Network virtualization is an emerging data center and cloud computing trend which aims to virtualize a network as seen by end stations in a way that greatly simplifies network provisioning in multi-tenant environments, as well as traditional environments. One of the more common techniques of achieving network virtualization is to use network overlays, where tunnels are established between servers, edge network switches, and gateways to which end stations connect. The tunnel is actually implemented by encapsulating packets transmitted by a source end station into an overlay header that transports the packet from the source switch to a target switch in user datagram protocol (UDP) transport via an internet protocol (IP)-based network. The overlay header includes an identifier (ID) that uniquely identifies the virtual network. The target switch strips off the overlay header encapsulation, UDP transport header, and IP header, and delivers the original packet to the destination end station. In addition to this tunneling mechanism, the edge switches participate in an address discovery protocol, which may be learning/flooding based, or lookup-based.

Overlay networks like Virtual eXtensible Local Area Network (VXLAN) connect geographically separated Layer-2 (L2) networks using tunnels. These are L2 over Layer-3 (L3) tunnels. L2 packets originated by a virtual machine (VM) in a VXLAN and destined to another VM or group of VMs in same VXLAN in another physical location are carried over L3 tunnels.

Overlay networks are complex to manage. One reason for this complexity is that network administrators manage networks, while server administrators manage servers. Both the network and server administrators need to work together to manage an overlay network, which may make use of both entities in the overlay architecture. This added complexity may result in miscommunication resulting in some tasks being performed twice, some tasks not being performed (as an administrator may assume the other is handling it), and overall delay due to the cooperation being needed. Accordingly, it would be beneficial to have an overlay network which could be managed by one administrator.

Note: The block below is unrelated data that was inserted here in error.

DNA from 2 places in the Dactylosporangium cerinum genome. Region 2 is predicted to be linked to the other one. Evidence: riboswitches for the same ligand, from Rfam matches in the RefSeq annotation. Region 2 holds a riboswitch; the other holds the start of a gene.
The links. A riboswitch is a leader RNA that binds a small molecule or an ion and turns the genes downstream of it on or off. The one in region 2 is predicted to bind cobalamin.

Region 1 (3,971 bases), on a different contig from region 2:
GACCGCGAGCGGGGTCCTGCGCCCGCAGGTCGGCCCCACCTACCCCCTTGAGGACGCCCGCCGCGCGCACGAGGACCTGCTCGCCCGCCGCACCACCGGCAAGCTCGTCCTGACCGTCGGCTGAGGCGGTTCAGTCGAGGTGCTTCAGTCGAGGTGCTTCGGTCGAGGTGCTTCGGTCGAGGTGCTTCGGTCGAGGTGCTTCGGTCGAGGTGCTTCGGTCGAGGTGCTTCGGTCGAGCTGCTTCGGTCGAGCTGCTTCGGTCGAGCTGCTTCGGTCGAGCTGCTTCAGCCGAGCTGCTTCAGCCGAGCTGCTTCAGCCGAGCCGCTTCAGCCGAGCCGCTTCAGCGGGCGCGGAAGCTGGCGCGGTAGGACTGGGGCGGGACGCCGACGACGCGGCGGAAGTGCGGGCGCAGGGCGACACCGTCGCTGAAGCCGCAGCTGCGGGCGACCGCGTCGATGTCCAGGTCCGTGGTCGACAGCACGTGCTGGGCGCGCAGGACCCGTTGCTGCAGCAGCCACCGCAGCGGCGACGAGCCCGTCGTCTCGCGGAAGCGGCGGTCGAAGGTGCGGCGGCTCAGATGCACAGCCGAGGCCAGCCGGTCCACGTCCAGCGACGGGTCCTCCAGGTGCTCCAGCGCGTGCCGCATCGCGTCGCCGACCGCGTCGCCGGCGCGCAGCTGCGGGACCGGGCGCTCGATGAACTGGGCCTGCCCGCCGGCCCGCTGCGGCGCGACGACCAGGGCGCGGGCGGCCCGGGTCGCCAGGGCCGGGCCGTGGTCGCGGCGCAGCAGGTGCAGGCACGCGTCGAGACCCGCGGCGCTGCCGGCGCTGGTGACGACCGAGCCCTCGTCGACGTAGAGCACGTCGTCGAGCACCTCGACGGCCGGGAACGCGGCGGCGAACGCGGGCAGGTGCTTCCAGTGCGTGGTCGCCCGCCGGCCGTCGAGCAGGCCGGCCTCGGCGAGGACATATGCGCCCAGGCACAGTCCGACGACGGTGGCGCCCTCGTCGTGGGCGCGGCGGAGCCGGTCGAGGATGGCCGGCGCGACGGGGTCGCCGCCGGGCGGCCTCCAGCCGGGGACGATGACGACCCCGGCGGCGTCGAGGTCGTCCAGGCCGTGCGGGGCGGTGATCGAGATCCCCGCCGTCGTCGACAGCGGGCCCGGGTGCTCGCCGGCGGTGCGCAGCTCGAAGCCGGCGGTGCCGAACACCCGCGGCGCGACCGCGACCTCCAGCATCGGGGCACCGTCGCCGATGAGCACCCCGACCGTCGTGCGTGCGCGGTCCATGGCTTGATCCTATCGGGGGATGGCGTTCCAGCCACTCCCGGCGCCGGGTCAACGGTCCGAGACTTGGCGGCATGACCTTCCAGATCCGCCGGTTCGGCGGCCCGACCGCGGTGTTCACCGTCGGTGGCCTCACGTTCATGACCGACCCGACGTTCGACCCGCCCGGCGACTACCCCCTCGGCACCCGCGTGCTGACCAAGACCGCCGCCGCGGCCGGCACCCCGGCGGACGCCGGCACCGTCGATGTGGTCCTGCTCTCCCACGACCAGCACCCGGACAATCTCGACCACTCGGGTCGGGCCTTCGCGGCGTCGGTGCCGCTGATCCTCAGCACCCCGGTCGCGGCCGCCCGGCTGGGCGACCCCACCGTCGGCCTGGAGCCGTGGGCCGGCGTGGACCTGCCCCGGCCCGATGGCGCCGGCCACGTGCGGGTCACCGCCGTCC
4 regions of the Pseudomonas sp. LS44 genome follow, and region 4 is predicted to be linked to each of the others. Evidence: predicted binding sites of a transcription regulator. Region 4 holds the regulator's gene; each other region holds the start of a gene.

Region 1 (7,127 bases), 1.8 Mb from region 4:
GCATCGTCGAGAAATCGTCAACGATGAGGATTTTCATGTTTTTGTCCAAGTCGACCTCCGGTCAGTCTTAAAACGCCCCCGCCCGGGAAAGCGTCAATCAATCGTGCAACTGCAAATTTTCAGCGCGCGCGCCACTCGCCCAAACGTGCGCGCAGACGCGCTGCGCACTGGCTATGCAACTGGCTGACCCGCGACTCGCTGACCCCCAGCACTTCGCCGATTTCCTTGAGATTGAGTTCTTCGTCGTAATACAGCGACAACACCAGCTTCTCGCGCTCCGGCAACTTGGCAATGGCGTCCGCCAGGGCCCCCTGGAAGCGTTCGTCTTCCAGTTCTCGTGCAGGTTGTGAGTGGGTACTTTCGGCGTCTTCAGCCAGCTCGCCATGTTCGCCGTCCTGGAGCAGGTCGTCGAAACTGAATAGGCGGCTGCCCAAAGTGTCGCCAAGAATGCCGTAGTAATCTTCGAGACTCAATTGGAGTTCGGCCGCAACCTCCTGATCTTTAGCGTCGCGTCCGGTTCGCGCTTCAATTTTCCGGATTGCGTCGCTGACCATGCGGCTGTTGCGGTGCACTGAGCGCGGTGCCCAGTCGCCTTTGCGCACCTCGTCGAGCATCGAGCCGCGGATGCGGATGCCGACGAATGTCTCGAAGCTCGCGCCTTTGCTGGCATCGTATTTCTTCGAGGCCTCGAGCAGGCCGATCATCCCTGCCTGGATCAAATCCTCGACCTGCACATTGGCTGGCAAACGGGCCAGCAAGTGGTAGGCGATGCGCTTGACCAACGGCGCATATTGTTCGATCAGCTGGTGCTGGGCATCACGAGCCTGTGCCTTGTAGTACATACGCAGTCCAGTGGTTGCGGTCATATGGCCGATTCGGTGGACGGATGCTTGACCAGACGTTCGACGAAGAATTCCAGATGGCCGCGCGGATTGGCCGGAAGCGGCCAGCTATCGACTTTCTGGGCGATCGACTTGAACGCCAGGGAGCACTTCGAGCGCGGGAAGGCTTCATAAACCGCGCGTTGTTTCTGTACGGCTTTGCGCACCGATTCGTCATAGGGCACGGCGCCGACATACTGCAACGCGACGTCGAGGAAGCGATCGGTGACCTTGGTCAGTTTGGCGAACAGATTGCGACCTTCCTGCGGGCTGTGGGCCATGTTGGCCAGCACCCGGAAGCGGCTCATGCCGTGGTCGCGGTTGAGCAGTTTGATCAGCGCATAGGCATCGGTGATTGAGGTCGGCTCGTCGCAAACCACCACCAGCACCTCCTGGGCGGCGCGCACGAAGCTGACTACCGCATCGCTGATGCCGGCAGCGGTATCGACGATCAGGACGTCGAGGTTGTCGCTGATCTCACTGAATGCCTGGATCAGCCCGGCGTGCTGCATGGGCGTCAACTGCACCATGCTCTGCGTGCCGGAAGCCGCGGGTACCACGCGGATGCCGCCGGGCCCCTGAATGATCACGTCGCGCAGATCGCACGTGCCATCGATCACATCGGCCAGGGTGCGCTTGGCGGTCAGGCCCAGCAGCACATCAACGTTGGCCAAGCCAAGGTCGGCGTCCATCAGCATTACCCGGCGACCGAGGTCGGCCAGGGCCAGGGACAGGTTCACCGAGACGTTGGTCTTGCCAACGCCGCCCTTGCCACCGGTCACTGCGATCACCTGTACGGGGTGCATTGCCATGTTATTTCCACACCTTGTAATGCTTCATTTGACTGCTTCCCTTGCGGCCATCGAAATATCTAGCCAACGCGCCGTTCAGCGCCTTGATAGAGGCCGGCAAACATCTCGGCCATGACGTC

SUMMARY

In one embodiment, a system includes a hardware processor and logic integrated with and/or executable by the processor, the logic being configured to: determine a flow identifier associated with an overlay packet, determine one or more policies associated with the flow identifier, and apply the one or more policies associated with the flow identifier, where the flow identifier is stored in a header of the overlay packet, and where the flow identifier is a numeric, alphanumeric, or hexadecimal string of a predetermined length, the flow identifier being unique from all other flow identifiers in a particular overlay network and associated with an identified flow of the overlay packet.